While most of my practice has involved people who are clearly victims, in my image processing consultation practice I have seen multiple cases of false accusation of assault and rape. In one case, a man and a woman, both in the Navy but assigned to different ships, met and had sex while on liberty in Bahrain. The next day, the man approached the ship to which the woman was assigned and asked to see the woman to see if she wanted to go on another date. He was immediately arrested and charged with rape. Upon examination, the physical examination of the woman did not support the kind of assault she said happened, and image processing analysis of the skin injuries showed patterns inconsistent with her story. When asked for samples of the clothing and jewelry she was wearing at the time, she claimed that she had destroyed or burned them. Eventually the woman recanted and admitted the sex was consensual. It turned out that the woman was also sleeping with a noncommissioned officer also serving on the ship she was serving on, who was the person the alleged assailant asked permission of to board on the night he was arrested. When faced with her one night stand asking her lover for permission to board the ship to ask her for another date, she decided to claim rape rather than admit being unfaithful.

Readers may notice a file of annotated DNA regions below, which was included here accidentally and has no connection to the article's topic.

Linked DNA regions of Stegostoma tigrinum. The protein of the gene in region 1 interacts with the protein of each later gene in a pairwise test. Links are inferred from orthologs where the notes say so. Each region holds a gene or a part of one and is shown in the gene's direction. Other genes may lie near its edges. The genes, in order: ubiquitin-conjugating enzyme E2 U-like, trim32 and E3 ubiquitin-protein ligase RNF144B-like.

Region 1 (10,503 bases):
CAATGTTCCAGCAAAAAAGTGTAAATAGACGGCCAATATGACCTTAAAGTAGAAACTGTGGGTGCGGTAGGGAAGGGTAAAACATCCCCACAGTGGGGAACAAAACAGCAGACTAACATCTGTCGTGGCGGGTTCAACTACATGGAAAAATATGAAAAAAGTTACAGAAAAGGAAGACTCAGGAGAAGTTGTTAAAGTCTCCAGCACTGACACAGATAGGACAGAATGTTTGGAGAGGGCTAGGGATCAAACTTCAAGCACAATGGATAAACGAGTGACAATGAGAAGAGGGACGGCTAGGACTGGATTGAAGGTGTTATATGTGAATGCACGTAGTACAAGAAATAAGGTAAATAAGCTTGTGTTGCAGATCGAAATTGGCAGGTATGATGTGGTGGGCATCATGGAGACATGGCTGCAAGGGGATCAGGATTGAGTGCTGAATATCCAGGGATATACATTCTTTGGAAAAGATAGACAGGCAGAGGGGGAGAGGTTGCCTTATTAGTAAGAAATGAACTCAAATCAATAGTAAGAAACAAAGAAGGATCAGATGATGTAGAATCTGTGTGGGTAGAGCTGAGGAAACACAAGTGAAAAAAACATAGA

Unfortunately for the alleged “rapist,” this did not unfold quickly. The young man was under suscpicion (and assigned to a penal detail) for 18 months before the recantation. By that time, his military career had been ruined.

In a second case, there was a divorce and custody battle over the children. In this case, the mother appeared at the ER with significant bruising and claimed that the husband (who was living in different quarters) had beaten her. He was also arrested, but was released on bail. His only salvation was that he tapped his own phones. Shortly before the trial and subsequent custody hearing, the wife called and bragged about injuring herself in order to get custody of the kids.